You read in Chapter 3 about the military justice system and the Uniform Code of Military Justice. In this section you’ll read about legal services the Army provides to soldiers. Army Legal Assistance providers worldwide advise soldiers, family members, and other eligible clients on their legal affairs in a timely and professional manner by delivering preventive law information and resolving personal legal problems.
Active component soldiers ordered to deploy, or reserve and National Guard soldiers being mobilized know that the time to put personal and legal affairs in order may be relatively short. Most soldiers realize that problems may arise when you are suddenly separated from your family and, for reserve component members, your business and civilian job. Advance planning will help avoid many legal problems upon mobilization or deployment. In addition, taking care of personal legal affairs now will give you and your family peace of mind.
Begin planning by anticipating what would happen if you were required to be apart from your family at a distant location for an indefinite period of time, unable to remain in continuous communications with them. Anticipate and prevent legal problems that might arise by putting your personal, property, and financial affairs in order now so that there will be no confusion or uncertainty later. Issues such as wills, medical planning, living wills, general and special powers of attorney; property and financial affairs management; and the Soldiers’ and Sailors’ Civil Relief Act are very complex and difficult to deal with while deployed. Some things to do before deploying are the following:
- Check your service record to make sure the information is correct.
- Make the correct beneficiary is on your SGLI election and certificate.
- Decide whether you and your spouse need to have wills drawn up.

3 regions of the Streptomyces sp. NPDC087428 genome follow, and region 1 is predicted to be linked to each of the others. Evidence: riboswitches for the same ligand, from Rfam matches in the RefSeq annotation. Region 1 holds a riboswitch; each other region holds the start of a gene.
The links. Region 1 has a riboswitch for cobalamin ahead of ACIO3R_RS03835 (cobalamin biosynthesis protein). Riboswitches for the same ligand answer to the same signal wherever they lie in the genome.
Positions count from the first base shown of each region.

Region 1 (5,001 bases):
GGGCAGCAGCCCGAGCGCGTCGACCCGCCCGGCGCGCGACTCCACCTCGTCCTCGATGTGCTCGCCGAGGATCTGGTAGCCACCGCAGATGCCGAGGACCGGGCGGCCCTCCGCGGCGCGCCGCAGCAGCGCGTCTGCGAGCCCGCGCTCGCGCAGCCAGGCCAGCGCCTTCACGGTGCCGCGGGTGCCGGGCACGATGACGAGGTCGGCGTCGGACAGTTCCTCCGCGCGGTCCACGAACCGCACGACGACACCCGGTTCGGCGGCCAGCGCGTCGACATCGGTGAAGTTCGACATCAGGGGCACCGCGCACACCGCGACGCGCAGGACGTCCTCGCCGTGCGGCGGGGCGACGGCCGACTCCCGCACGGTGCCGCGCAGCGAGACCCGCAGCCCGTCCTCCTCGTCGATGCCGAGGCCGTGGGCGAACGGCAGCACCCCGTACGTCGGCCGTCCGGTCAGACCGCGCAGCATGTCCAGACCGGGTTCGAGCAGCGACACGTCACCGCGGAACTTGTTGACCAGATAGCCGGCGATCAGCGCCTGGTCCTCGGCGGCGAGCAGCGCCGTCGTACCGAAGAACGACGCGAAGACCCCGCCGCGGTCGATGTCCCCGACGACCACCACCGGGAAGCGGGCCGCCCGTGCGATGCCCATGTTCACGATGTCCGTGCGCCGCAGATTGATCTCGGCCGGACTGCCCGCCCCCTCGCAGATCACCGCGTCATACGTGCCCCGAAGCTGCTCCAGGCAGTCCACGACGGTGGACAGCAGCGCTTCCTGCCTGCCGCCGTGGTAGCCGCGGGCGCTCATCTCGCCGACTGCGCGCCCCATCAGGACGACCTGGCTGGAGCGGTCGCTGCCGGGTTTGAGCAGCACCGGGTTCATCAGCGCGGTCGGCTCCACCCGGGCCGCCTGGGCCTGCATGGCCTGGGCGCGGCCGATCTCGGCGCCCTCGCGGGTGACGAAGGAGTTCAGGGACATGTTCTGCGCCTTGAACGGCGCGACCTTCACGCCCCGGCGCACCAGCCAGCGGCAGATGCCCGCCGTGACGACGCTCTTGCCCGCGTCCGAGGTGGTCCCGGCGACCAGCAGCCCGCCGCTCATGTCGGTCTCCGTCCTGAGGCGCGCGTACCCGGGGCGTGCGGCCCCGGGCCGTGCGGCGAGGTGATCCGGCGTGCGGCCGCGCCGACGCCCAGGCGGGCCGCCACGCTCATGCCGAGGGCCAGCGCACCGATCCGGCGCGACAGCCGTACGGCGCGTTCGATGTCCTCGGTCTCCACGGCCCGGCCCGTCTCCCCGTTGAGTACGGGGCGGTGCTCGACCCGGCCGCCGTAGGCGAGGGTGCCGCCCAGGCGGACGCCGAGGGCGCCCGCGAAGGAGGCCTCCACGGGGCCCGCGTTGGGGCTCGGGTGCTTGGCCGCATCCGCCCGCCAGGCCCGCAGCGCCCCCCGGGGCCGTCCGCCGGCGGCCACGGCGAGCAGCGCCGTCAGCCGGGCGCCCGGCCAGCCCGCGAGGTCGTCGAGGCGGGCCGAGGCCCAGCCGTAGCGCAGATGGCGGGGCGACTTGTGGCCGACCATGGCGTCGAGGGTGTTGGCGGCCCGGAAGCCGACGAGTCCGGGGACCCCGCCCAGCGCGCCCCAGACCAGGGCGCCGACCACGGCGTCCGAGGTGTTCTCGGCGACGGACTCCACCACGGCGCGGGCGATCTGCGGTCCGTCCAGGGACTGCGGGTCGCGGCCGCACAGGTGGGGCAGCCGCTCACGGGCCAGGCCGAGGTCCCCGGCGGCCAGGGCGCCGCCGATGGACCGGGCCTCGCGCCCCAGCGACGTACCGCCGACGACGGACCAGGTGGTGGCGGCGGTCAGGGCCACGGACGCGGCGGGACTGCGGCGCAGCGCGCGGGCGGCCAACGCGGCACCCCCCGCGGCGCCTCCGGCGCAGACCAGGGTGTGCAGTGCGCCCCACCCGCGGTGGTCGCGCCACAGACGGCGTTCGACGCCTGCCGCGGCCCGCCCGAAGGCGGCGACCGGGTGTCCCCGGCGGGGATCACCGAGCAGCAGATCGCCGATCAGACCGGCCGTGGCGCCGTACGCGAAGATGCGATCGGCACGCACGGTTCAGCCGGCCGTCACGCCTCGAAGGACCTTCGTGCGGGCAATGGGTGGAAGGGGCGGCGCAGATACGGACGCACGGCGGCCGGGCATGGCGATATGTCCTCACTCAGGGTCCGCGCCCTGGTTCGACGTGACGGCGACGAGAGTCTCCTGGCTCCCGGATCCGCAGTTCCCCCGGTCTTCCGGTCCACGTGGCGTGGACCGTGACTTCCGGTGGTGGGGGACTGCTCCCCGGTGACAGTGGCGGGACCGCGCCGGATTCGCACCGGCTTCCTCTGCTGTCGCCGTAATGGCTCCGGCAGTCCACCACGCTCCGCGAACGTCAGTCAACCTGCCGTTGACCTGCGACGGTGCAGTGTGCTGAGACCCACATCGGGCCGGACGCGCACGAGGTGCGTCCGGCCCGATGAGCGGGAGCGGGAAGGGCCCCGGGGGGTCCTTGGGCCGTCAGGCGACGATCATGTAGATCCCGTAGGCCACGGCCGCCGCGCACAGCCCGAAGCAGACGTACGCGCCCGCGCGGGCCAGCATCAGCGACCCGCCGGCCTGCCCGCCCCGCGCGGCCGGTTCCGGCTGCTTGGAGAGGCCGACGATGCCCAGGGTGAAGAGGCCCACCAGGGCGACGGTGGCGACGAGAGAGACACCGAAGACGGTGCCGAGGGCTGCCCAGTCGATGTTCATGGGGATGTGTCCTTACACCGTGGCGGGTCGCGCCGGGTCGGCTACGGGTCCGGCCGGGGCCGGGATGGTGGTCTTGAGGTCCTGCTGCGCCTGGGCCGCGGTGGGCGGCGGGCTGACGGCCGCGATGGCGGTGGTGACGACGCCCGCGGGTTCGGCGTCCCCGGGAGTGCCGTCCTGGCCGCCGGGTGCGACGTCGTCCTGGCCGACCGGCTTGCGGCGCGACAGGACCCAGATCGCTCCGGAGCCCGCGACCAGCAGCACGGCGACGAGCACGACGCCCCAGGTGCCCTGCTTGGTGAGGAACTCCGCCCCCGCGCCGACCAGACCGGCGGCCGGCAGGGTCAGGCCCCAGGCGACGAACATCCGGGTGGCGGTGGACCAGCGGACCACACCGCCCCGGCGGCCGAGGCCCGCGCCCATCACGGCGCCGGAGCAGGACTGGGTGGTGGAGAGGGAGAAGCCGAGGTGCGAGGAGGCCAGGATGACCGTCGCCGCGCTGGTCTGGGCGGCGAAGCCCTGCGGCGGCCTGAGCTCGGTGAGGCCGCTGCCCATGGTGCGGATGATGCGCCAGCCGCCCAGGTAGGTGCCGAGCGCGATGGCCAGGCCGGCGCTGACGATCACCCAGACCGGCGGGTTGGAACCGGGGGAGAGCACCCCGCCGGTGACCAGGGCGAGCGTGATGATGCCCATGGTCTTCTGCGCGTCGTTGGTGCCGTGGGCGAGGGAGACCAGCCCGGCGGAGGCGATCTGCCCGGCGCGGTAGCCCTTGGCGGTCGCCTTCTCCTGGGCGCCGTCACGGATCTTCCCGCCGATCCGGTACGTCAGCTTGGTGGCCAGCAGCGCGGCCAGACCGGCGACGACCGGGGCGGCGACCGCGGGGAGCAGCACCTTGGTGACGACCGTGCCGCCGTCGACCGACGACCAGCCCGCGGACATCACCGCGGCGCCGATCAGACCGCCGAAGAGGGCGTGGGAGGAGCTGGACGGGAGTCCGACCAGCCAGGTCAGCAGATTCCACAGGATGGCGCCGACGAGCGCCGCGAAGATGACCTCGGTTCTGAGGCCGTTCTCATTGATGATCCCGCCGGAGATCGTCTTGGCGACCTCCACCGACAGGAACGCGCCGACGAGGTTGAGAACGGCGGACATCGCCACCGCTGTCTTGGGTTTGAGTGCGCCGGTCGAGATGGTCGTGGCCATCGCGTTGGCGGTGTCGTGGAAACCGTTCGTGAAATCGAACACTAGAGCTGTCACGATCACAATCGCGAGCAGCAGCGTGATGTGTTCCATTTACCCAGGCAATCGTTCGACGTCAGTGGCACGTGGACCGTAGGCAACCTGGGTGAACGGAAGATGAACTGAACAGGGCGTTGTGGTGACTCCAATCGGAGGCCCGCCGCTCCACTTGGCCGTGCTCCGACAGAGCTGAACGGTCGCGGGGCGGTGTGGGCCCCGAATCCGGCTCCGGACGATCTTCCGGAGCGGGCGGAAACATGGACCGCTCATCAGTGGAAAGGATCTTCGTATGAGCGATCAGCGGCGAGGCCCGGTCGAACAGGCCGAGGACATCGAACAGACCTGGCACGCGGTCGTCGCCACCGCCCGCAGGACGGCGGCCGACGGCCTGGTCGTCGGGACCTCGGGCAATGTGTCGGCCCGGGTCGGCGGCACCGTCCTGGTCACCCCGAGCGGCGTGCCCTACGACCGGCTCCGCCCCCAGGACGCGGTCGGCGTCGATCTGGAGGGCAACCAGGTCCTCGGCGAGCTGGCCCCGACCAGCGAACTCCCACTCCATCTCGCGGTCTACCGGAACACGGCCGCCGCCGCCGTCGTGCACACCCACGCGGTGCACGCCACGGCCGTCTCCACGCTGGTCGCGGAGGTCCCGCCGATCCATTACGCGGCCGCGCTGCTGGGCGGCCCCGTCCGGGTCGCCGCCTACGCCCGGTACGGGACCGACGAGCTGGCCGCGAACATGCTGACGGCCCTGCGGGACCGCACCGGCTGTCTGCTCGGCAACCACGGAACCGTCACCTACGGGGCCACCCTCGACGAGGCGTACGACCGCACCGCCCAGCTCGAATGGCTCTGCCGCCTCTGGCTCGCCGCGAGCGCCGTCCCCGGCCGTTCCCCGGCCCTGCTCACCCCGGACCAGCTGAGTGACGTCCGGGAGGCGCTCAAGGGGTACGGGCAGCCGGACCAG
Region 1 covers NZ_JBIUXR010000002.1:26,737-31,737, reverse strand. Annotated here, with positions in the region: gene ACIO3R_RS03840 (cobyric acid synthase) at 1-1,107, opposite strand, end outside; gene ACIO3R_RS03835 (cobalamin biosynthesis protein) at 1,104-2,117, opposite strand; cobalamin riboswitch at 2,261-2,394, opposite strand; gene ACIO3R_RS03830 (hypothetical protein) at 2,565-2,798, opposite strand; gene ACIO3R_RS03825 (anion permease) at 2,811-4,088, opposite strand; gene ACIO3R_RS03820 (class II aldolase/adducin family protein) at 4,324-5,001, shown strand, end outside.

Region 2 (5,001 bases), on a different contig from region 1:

- Decide whether or not you want a “living will,” advance medical directive, or durable medical power of attorney. These documents can authorize a person to make decisions regarding your medical care in the event you cannot make those decisions yourself.
- Decide whether or not you need to give someone a general or special power of attorney. This is a legal designation for a person to execute certain duties on your behalf while you are absent.
- Decide if you need to give someone a medical power of attorney to take action in the event your minor children (if you have any) have a medical emergency.
- Before deployment, make sure that your family members know the location of important documents such as wills, marriage and birth certificates, and insurance policies.
- Verify DEERS enrollment so family members can receive needed medical care in your absence by calling 1-800-538-9552.
- Ensure your spouse knows the location of the nearest military legal assistance office for help with any legal problems in your absence.
Your installation legal assistance center can provide a great number of services that would cost hundreds, even thousands of dollars using civilian legal offices. Army legal assistance centers provide answers and advice to even the most complex problems. Such legal assistance usually does not include in-court representation.
Some of the issues that your installation’s legal assistance center may be able to help with are as follows:
- Soldiers/Sailors Civil Relief Act (SSCRA).Marriage/divorce issues.
- Child custody/visitation.
- Adoption or other family (as expertise is available).
- Advice for designating SGLI beneficiaries.
- Landlord-tenant issues.
- Consumer affairs (mortgages, warranties, etc.).
- Reemployment issues under the Uniformed Services Employment and Reemployment Act (USERRA) of 1994.
- Name change (as expertise is available).
- Line of duty investigations.
- Reports of survey.
- Evaluation report disputes, including relief for cause.
- Bars to reenlistment (as available).
- Inspector General investigations.
- Hardship discharge.
For more information on what your legal assistance center can do for you, contact your installation center or see the Army’s legal assistance website at www.jagcnet.army.mil/legal. You can also refer to AR 27-3, The Army Legal Assistance Program.
Trial Defense Services (TDS) are a separate part of the Judge Advocate General Corps (Army lawyers). They are independent of local commands and local staff judge advocate offices so they are not exposed to any possible influence on their services. The TDS provide soldiers facing court martial, Article 15, or civilian criminal charges with advice and representation in courts martial. TDS also helps soldiers facing involuntary separation proceedings under Chapters 5-13, 15 and 18 of AR 635-200, Enlisted Personnel. TDS may also help officers under elimination actions or who are resigning in lieu of elimination (AR 600-8-24, Officer Transfers and Discharges).